Educational Research and policy: epistemological perspectives
Preface by David Bridges
[Note: an extended version of this introduction will be published as a special issue of the Journal of Philosophy of Education and subsequently as a book edited by David Bridges, Paul Smeyers and Richard Smith and published by Blackwell in 2008]
This set of resources is a response from a group of philosophers of education to an invitation from TLRP to contribute from work in theory of knowledge to current debate about what is or ought to be the relationship between educational research and educational policy. The central question was: what sort of research can and should inform such policy? Can we derive useful insight from small scale case studies and biography as well as large population studies, from practitioner research as well as academic institutional research, from philosophical and literary work as well as from empirical evidence? If so, how, more specifically do these forms of enquiry relate to and inform policy?
These questions arise, of course, in a particular context in which policy makers and educational researchers are increasingly vocal in their demands that educational policy and practice should be informed by high quality research. In some renderings in the United States and the UK this has been translated into the language of ‘evidence – based’ policy and practice and in both countries this in turn has led to ‘systematic reviews’ of educational research aimed at sifting what is regarded as research which can reliably inform us ‘what works’ from that which is less deserving of attention. In the United States following the re-authorisation in 2001 of the Elementary and Secondary Education Act (‘No Child Left Behind’) only such research as compares with the medical double blind randomised controlled trials has been seen in government circles to be deserving of attention in terms of policy formation. (See What Works Clearing House at http://www.w-w-c.org/ ) Considerably less restrictively the ‘systematic reviews’ favoured by UK government and carried out under the auspices of the Evidence for Policy and Practice Information Coordinating Centre (EPPI Centre: www.eppi.ioe.ac.uk ) at the London Institute of Education have nevertheless ‘systematically’ excluded whole swathes of educational research from its consideration. These exclusions were especially significant in terms of research which indicated what policy should be as distinct from how a particular determined policy might be implemented or delivered, but put beyond the frame of consideration, for example, much research based on individual case studies or narratives. However, as Whitty pointed out in his Presidential address to the 2005 BERA conference:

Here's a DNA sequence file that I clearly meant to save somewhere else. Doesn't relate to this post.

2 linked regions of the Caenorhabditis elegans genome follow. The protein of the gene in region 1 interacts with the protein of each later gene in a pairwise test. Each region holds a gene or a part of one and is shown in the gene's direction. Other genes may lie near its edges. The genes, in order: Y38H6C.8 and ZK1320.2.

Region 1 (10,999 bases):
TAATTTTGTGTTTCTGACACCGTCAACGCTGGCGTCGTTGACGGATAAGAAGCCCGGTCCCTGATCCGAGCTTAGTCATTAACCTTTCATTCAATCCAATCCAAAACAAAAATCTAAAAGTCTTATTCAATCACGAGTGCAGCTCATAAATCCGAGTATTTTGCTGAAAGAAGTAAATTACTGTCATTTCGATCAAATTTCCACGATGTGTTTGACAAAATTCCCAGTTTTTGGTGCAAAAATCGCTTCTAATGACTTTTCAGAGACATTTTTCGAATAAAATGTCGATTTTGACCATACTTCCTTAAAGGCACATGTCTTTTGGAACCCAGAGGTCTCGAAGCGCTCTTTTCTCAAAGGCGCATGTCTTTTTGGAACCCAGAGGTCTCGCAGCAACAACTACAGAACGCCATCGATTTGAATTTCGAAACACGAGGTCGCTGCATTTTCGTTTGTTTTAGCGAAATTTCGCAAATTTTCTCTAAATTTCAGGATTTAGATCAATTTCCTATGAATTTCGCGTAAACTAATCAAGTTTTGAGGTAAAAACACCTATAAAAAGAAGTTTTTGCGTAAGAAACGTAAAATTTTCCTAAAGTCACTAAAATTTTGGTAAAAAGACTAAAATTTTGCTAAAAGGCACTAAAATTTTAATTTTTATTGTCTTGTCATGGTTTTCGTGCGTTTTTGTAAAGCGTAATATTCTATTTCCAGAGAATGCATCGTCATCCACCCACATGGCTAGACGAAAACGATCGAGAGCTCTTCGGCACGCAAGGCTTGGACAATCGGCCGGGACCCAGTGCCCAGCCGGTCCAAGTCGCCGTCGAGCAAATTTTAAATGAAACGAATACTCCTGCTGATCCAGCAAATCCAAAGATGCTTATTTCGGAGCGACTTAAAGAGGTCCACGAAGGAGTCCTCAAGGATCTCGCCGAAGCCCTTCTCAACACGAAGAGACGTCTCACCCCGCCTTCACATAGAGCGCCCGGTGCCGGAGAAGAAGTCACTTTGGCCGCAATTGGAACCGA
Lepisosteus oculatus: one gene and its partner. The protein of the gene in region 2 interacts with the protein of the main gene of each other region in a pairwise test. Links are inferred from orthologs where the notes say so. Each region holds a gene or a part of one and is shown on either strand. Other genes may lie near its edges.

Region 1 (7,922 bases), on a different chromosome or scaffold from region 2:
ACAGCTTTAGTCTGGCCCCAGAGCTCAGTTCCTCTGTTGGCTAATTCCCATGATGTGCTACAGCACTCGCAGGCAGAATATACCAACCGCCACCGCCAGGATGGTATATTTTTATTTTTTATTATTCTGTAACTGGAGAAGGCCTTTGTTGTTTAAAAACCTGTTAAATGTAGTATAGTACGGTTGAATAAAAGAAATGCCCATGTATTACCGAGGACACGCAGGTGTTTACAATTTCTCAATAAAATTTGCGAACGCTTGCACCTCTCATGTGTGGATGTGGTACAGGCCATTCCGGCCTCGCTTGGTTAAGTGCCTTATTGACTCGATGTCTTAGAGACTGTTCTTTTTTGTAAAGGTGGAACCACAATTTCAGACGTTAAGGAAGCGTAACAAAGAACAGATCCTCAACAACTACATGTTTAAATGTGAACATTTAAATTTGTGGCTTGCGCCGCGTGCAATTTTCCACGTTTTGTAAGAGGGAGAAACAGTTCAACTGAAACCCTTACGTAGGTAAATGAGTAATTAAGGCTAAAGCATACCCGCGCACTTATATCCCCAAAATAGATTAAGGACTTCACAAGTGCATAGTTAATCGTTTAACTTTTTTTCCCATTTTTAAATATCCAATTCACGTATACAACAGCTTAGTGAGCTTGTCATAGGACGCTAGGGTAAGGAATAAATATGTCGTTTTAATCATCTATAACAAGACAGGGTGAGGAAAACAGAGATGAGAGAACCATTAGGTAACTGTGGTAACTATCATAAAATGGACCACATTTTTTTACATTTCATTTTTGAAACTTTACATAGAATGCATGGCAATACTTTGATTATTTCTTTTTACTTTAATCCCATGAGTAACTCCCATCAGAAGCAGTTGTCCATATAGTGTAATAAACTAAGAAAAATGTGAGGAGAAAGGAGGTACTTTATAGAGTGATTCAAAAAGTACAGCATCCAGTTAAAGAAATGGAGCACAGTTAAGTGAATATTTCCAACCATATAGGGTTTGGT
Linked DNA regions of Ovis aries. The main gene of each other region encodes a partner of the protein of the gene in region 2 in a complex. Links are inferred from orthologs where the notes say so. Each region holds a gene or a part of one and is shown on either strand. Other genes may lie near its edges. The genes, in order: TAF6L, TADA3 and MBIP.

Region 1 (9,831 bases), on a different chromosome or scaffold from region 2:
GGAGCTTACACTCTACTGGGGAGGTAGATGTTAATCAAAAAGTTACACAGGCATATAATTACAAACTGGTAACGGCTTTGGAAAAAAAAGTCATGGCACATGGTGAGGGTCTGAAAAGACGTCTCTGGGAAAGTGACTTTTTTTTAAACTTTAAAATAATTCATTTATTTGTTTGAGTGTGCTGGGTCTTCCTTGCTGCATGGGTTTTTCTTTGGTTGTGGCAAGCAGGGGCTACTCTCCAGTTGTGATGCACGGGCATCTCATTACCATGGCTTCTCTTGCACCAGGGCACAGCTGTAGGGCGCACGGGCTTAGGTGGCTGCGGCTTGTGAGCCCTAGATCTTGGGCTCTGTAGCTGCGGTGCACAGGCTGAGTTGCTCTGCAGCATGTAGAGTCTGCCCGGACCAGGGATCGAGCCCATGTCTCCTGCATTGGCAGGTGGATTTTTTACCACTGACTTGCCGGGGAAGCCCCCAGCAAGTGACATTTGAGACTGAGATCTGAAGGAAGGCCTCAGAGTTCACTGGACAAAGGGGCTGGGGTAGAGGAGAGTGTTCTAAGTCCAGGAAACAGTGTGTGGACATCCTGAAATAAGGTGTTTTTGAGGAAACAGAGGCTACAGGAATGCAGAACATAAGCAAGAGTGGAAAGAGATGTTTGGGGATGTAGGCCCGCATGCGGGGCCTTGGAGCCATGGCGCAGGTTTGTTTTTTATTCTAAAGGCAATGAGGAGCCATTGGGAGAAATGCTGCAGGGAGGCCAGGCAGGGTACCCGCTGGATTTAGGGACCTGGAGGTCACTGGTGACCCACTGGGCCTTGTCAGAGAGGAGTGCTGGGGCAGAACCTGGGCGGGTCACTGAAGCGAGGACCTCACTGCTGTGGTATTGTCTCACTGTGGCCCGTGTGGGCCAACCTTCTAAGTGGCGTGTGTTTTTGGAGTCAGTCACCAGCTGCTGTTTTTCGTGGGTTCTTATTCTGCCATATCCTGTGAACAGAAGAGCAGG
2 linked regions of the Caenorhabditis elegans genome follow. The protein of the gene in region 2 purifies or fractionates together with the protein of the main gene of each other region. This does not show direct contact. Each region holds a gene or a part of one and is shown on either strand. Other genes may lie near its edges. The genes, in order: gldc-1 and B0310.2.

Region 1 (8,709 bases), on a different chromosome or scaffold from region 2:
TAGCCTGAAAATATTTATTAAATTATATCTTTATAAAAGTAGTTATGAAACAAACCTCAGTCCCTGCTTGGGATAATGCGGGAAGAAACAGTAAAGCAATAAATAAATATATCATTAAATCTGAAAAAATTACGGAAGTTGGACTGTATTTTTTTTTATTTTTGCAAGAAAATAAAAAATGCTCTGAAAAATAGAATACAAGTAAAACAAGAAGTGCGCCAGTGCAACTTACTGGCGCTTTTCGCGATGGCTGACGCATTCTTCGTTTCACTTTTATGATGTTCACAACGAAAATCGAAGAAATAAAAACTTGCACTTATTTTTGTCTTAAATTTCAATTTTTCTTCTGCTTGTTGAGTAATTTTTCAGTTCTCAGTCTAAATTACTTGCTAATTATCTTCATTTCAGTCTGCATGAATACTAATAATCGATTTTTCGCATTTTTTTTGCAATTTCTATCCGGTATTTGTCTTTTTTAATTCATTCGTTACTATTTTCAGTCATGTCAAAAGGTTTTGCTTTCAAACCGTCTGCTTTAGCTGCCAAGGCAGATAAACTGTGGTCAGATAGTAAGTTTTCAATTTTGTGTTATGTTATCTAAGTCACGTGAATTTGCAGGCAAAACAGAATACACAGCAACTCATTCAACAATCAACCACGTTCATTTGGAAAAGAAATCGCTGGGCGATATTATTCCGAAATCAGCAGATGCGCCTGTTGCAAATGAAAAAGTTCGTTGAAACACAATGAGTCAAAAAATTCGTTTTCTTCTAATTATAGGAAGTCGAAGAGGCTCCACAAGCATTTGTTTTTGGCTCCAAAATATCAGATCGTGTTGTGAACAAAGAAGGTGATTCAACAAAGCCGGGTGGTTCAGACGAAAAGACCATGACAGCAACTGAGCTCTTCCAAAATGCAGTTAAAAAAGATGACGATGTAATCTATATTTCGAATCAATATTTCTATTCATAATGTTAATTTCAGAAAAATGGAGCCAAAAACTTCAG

‘Even research that is centrally concerned with improving practice and supporting teachers … needs to be more diverse in its nature than the rhetoric of ‘what works’ sometimes seems to imply. Research defined too narrowly would actually be very limited as an evidence base for a teacher profession that is facing the huge challenges of a rapidly changing world, where what works today may not work tomorrow. Some research, therefore, needs to ask different sorts of questions, including why something works and, equally important, why it works in some contexts and not in others. And anyway, the professional literacy of teachers surely involves more than purely instrumental knowledge. It is therefore appropriate that a research based profession should be informed by research that questions prevailing assumptions – and considers such questions as whether an activity is a worthwhile endeavour in the first place and what constitutes socially-just schooling’ (published in Whitty 2006:162).
This set of papers begins with ‘The importance of being thorough: on systematic accumulation of “what works” in educational research’ by Richard Pring and Alis Oancea (University of Oxford) which describes and examines the context in which recent discussions about evidenced based policy have emerged and some of the problems they raise.
‘The epistemological bases of educational research and policy’ by David Bridges and Michael Watts (Von Hugel Institute, Cambridge) consider whether there are any general principles one can advance as to what sort of evidence can and should inform educational policy.